The difference between bay and harbour illustrated with art

by | Jul 14, 2022 | Maritime Art, Culture and History, Media, Communications and Language

Bay or harbour? Which of these two terms to use can sometimes pose a dilemma. Official names help to some extent — e.g., “New York Harbor” and “Manila Bay”. But one may well ask: what is the difference between the two given that ships regularly come in and out of both places?

The Oxford Dictionary of English provides definitions for “bay” and “harbour” that seem fairly clear. I have quoted them below together with some works of art which I think will amplify the meaning of each term.

BAY: A broad inlet of the sea where the land curves inwards.

Oxford Dictionary of English

Dawn over Bay of Algiers, 1928
Violet Oakley (American, 1874 – 1961)
Courtesy of the Philadelphia Museum of Art

The Bay of Marseille, Seen from L’Estaque, about 1885
Paul Cezanne (French, 1839–1906)
Courtesy of the Art Institute of Chicago

Shimosa Province: Choshi Beach on the Outer Bay (Shimosa, Choshi no hama Toura),
from the series “Famous Places in the Sixty-odd Provinces (Rokujuyoshu meisho zue)”, 1853
Utagawa Hiroshige (Japanese, 1797–1858)
Courtesy of the Art Institute of Chicago

HARBOUR: A place on the coast where ships may moor in shelter, especially one protected from rough water by piers, jetties, and other artificial structures.

Oxford Dictionary of English

Entrance to the Harbor, Le Havre, 1883
Eugène Boudin (French, 1824–1898)
Courtesy of the National Gallery of Art, Washington DC

Harbor in Holland – Flushing (La balise – En Holland, Flessingue), c. 1894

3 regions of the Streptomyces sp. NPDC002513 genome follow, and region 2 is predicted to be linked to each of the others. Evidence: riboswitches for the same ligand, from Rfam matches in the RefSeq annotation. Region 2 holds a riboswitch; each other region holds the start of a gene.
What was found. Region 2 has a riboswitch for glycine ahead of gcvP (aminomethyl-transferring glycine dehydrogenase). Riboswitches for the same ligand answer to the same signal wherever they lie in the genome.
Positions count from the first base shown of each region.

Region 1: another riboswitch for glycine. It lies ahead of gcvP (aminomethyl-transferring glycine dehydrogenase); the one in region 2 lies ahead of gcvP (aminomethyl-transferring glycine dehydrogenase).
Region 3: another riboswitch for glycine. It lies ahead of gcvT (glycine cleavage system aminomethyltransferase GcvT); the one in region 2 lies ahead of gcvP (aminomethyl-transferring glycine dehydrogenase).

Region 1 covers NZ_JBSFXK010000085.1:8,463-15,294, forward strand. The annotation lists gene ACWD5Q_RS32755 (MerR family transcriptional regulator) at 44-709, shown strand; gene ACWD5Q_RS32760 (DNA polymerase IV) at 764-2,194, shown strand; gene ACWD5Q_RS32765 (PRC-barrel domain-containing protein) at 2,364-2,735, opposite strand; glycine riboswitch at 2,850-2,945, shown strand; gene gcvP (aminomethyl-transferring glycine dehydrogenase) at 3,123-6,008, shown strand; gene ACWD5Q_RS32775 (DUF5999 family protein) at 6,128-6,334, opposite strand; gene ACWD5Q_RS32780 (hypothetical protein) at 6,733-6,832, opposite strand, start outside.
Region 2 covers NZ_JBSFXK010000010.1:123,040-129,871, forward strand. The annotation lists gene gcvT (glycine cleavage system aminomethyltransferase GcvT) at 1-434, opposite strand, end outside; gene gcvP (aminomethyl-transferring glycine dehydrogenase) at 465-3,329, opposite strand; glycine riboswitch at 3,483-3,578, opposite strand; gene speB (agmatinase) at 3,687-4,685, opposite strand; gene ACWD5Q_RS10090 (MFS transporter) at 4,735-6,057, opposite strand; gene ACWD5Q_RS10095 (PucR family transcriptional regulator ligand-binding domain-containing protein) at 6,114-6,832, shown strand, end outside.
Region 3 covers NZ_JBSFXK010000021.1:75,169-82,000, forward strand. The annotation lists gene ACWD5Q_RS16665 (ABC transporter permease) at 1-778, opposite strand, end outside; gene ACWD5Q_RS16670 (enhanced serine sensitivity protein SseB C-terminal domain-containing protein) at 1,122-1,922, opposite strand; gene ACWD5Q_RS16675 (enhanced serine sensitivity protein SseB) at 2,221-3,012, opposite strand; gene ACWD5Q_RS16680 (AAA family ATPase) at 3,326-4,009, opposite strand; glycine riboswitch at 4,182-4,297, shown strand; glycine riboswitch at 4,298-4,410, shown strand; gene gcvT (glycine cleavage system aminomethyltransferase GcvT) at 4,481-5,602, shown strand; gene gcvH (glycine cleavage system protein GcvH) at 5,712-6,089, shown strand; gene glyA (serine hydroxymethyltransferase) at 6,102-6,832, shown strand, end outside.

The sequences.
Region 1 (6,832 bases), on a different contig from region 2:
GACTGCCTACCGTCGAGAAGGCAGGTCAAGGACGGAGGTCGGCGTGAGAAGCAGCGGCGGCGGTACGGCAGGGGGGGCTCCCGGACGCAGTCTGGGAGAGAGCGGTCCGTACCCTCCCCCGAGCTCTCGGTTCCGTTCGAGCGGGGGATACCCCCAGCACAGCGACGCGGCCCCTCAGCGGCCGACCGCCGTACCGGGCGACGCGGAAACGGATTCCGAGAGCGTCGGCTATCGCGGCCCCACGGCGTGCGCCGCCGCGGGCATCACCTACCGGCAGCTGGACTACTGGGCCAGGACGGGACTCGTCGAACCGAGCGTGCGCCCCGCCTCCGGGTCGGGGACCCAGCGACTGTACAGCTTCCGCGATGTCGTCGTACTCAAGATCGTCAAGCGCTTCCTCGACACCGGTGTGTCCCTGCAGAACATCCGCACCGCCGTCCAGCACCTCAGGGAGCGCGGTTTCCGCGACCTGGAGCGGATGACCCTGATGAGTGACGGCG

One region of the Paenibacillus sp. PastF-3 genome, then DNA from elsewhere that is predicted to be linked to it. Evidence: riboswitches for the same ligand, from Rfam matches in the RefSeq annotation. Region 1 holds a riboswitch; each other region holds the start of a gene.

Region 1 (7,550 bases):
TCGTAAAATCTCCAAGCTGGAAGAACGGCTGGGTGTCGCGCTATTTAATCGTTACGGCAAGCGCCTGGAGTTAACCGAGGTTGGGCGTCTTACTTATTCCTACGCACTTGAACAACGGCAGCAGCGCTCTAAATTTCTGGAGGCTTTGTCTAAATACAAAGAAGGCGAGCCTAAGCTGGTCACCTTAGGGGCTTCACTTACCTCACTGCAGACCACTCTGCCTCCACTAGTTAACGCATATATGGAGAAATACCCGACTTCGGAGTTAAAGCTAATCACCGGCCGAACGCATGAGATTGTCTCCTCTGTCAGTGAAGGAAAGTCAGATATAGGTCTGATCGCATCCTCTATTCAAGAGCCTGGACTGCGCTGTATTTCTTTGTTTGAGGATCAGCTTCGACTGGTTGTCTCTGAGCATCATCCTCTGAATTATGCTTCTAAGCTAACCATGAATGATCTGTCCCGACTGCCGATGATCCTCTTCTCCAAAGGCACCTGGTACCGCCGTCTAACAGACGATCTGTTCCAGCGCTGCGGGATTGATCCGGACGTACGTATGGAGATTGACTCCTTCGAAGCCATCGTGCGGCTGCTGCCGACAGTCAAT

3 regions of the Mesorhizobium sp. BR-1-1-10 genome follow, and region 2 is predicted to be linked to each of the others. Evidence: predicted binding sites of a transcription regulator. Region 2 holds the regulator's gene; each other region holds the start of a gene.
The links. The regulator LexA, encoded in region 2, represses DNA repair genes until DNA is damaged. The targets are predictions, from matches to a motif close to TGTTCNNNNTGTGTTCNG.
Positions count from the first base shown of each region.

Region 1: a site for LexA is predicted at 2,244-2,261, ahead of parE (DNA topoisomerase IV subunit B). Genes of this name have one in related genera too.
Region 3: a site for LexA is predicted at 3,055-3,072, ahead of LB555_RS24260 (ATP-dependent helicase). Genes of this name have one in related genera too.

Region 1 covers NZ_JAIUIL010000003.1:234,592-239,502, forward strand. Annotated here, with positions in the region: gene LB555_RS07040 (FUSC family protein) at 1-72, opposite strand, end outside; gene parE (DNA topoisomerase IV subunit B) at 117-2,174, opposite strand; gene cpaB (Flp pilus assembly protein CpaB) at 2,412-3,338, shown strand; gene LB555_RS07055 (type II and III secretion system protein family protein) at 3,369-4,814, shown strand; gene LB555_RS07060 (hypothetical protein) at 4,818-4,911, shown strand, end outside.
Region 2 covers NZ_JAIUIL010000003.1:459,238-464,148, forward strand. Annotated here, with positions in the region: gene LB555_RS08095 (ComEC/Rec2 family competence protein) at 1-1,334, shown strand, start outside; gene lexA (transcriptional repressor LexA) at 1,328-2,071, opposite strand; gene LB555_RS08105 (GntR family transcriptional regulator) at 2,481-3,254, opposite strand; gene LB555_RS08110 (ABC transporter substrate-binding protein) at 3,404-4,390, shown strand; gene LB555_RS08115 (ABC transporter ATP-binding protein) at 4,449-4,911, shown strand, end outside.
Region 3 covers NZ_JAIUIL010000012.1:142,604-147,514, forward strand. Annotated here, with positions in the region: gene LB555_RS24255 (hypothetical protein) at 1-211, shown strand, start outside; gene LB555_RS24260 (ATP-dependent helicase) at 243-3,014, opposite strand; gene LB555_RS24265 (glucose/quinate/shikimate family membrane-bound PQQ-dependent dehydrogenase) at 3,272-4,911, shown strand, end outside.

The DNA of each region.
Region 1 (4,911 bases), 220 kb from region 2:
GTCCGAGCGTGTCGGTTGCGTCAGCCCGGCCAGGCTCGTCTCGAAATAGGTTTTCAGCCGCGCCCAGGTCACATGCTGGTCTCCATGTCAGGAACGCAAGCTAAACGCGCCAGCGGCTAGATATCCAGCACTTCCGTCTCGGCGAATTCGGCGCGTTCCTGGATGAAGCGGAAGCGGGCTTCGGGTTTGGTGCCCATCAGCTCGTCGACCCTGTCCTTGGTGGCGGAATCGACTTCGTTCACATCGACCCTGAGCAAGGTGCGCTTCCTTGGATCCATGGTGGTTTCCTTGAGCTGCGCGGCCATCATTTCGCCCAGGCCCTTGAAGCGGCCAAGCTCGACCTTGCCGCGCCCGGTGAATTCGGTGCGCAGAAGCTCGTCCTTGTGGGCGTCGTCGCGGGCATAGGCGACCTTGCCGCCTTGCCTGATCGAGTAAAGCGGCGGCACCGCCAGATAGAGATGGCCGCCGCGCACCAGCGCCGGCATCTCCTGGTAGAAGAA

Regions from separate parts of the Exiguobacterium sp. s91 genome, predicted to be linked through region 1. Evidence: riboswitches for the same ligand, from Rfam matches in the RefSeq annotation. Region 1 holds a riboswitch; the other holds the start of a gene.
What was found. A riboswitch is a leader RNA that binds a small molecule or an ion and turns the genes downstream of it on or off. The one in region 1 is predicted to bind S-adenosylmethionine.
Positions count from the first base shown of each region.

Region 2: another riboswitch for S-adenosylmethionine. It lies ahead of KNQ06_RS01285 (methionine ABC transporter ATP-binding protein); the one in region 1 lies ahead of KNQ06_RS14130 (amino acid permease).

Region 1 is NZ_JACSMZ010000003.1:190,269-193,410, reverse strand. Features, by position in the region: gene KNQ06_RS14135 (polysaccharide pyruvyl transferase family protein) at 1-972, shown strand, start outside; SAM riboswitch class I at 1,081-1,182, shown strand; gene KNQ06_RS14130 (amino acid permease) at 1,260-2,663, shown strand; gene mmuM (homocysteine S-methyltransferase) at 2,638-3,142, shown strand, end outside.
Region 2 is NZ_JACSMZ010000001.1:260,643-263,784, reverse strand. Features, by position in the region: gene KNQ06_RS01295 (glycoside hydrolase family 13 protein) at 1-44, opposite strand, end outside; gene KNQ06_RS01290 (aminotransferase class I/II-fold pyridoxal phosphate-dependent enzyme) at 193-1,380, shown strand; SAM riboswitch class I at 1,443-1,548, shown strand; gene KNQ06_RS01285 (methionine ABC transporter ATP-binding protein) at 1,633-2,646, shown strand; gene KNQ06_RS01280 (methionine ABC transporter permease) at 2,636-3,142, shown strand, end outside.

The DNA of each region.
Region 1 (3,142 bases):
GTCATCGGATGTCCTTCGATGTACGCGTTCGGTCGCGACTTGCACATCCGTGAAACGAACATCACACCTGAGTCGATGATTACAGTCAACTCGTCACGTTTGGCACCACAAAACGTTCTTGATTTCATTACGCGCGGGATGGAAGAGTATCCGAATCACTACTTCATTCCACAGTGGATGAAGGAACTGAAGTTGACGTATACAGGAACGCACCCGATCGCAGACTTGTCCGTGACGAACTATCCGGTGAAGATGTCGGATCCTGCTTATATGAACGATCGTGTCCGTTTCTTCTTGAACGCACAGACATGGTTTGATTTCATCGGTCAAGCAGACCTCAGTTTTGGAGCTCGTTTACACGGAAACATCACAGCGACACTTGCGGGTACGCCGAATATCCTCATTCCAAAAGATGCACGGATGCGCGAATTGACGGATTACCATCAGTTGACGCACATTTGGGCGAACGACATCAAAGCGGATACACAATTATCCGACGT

Paul Signac (French, 1863–1935)
Coutesy of the National Gallery of Art, Washington DC

View of the Old Outer Harbor at Le Havre, 1874
Claude Monet (French, 1840–1926)
Courtesy of WikiArt: Visual Art Encyclopedia


After mulling over the subject, I have arrived at some conclusions of my own:

1. The phrase “sheltered bay” refers to a bay whose whose natural characteristics provide good protection from storms, strong winds and tidal waves. It does not apply to all bays, since some give less protection than others.

2. All harbours by definition provide some kind of protection for ships and boats. So one never speaks of a “sheltered harbour” as that would be redundant.

3. A harbour might comprise only a certain part of a large bay. In which case, it could be designated as the “harbour” where ships can moor or seek shelter as opposed to the greater bay area.

4. For all their protective infrastructure, harbours can be devasted by hurricanes and tsunamis. To borrow from the famous saying: Hell hath no fury like Mother Nature scorned.


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